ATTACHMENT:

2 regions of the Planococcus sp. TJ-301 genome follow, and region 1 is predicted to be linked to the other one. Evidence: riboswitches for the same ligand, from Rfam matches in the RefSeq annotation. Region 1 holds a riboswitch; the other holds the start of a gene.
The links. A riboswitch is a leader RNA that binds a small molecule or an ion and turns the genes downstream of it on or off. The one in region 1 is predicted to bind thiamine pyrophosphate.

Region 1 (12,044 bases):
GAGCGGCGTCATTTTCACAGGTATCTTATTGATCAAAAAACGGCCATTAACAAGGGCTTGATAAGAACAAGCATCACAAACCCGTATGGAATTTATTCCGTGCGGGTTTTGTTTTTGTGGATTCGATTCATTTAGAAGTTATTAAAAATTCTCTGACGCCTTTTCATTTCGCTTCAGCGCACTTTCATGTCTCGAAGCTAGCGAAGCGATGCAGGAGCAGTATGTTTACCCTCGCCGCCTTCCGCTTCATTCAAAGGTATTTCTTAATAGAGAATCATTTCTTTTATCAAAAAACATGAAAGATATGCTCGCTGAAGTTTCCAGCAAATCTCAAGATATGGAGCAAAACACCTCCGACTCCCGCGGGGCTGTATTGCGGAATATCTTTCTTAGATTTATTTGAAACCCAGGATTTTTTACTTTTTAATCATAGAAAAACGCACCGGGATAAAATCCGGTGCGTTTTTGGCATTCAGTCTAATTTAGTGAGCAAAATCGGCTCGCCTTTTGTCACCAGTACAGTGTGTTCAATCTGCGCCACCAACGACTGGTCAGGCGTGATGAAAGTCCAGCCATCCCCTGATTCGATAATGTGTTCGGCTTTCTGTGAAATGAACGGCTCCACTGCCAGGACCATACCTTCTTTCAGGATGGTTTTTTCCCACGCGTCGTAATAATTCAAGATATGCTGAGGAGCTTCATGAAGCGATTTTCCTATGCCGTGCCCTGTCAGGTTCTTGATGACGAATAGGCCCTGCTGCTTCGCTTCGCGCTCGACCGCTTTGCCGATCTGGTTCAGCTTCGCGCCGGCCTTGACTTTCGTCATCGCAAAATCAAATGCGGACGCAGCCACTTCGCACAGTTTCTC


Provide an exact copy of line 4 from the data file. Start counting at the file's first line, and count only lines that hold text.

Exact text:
GAGCGGCGTCATTTTCACAGGTATCTTATTGATCAAAAAACGGCCATTAACAAGGGCTTGATAAGAACAAGCATCACAAACCCGTATGGAATTTATTCCGTGCGGGTTTTGTTTTTGTGGATTCGATTCATTTAGAAGTTATTAAAAATTCTCTGACGCCTTTTCATTTCGCTTCAGCGCACTTTCATGTCTCGAAGCTAGCGAAGCGATGCAGGAGCAGTATGTTTACCCTCGCCGCCTTCCGCTTCATTCAAAGGTATTTCTTAATAGAGAATCATTTCTTTTATCAAAAAACATGAAAGATATGCTCGCTGAAGTTTCCAGCAAATCTCAAGATATGGAGCAAAACACCTCCGACTCCCGCGGGGCTGTATTGCGGAATATCTTTCTTAGATTTATTTGAAACCCAGGATTTTTTACTTTTTAATCATAGAAAAACGCACCGGGATAAAATCCGGTGCGTTTTTGGCATTCAGTCTAATTTAGTGAGCAAAATCGGCTCGCCTTTTGTCACCAGTACAGTGTGTTCAATCTGCGCCACCAACGACTGGTCAGGCGTGATGAAAGTCCAGCCATCCCCTGATTCGATAATGTGTTCGGCTTTCTGTGAAATGAACGGCTCCACTGCCAGGACCATACCTTCTTTCAGGATGGTTTTTTCCCACGCGTCGTAATAATTCAAGATATGCTGAGGAGCTTCATGAAGCGATTTTCCTATGCCGTGCCCTGTCAGGTTCTTGATGACGAATAGGCCCTGCTGCTTCGCTTCGCGCTCGACCGCTTTGCCGATCTGGTTCAGCTTCGCGCCGGCCTTGACTTTCGTCATCGCAAAATCAAATGCGGACGCAGCCACTTCGCACAGTTTCTC